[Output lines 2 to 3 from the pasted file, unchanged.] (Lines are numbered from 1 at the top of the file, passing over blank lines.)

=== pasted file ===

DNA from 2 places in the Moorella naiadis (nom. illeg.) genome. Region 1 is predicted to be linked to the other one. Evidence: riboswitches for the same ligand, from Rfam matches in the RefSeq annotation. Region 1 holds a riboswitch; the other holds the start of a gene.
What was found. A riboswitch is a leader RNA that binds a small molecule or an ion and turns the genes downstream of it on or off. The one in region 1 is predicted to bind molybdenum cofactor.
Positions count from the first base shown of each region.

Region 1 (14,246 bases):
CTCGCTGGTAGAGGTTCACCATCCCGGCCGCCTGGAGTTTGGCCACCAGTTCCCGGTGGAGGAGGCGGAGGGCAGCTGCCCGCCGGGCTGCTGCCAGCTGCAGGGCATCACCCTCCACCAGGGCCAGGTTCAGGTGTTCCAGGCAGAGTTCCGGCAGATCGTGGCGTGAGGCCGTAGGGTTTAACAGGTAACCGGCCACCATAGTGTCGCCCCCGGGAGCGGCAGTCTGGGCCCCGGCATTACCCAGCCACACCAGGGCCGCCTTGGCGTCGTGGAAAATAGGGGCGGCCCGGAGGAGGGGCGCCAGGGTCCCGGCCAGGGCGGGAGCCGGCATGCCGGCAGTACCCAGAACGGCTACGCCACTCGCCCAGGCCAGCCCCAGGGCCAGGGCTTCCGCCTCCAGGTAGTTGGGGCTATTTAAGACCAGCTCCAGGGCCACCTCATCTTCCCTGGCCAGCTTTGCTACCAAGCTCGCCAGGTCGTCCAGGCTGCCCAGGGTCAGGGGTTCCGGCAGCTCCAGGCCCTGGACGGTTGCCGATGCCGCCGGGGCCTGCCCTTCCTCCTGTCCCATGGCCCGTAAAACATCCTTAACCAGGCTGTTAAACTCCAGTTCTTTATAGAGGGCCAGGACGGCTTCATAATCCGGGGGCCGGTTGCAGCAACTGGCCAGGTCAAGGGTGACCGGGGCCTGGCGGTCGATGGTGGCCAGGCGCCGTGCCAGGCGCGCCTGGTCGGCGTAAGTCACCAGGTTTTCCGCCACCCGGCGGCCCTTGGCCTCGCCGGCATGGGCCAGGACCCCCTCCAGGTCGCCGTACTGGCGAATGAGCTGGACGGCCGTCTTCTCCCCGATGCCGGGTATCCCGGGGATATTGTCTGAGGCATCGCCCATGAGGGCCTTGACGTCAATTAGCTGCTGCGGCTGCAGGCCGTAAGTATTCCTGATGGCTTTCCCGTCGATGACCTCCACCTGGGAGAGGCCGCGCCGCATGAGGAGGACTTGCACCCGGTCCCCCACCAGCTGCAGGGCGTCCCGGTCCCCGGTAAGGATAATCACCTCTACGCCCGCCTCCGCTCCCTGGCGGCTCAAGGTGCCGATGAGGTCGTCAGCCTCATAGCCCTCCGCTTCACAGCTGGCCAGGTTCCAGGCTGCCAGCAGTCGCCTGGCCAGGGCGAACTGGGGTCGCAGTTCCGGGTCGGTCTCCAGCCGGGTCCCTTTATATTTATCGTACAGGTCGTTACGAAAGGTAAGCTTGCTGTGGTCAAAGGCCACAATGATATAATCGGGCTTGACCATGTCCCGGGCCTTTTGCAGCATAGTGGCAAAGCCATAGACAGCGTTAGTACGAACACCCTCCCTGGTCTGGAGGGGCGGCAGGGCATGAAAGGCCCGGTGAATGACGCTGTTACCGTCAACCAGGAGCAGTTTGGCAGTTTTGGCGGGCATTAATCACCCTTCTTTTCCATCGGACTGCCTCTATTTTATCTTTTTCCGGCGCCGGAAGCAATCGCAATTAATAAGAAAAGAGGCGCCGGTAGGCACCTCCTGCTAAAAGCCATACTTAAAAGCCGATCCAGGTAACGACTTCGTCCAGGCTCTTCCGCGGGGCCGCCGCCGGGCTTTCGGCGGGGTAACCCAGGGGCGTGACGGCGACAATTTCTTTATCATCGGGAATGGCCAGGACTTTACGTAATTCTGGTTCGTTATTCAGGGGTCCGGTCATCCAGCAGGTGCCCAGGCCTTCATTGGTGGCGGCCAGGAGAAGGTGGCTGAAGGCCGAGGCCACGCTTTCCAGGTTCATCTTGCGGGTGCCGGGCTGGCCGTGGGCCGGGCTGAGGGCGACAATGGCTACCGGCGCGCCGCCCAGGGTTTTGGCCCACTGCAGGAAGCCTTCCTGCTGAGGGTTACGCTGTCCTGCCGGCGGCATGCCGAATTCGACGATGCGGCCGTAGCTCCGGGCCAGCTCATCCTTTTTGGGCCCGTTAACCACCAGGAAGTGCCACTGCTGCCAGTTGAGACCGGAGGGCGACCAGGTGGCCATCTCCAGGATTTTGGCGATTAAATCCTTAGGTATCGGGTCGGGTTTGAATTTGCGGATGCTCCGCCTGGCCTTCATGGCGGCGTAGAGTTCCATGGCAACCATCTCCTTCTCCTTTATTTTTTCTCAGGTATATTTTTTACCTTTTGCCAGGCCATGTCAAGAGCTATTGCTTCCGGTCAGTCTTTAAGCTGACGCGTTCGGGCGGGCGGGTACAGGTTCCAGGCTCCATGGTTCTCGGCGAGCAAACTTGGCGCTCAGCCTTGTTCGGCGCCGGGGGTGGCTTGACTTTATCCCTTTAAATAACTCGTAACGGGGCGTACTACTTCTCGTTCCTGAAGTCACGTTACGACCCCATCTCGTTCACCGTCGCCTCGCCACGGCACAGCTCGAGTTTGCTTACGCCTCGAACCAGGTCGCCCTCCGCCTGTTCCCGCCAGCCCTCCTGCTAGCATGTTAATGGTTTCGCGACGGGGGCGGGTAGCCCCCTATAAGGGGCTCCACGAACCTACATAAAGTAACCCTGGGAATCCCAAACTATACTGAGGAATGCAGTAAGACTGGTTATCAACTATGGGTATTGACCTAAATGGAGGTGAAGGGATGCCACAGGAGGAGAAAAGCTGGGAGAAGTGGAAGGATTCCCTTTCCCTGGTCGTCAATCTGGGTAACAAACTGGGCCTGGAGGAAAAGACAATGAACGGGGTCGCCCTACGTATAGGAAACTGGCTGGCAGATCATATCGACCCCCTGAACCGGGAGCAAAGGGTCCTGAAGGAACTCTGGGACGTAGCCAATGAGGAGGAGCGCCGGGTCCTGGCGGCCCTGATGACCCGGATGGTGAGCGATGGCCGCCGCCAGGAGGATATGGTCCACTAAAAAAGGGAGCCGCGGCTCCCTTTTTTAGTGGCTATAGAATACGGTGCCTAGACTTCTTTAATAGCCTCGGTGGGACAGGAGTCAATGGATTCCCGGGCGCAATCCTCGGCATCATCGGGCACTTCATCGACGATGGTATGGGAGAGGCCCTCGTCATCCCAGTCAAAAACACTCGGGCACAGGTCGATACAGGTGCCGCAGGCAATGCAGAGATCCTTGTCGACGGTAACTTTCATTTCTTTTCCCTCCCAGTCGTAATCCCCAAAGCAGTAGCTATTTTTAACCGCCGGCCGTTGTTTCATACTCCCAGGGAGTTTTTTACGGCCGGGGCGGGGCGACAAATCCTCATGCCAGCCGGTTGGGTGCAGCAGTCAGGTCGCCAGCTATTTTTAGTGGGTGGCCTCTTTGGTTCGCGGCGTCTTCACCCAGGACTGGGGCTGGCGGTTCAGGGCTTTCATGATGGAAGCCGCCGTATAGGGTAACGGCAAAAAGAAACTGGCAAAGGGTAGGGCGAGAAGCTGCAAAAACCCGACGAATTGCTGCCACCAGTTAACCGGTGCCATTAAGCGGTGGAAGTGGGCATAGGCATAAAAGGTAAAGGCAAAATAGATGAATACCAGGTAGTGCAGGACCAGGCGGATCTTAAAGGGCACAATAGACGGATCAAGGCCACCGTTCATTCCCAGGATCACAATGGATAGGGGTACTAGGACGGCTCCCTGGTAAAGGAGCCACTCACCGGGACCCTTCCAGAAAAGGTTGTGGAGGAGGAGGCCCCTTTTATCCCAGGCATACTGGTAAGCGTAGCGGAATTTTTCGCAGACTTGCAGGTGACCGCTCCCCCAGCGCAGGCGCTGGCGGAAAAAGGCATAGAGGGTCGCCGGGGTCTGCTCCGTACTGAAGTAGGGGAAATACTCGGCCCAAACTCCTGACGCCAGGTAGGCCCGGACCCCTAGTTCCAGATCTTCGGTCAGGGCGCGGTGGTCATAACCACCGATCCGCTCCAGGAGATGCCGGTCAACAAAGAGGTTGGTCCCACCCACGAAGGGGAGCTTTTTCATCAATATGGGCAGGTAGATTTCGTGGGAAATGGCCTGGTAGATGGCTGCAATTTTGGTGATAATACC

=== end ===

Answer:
What was found. A riboswitch is a leader RNA that binds a small molecule or an ion and turns the genes downstream of it on or off. The one in region 1 is predicted to bind molybdenum cofactor.
Positions count from the first base shown of each region.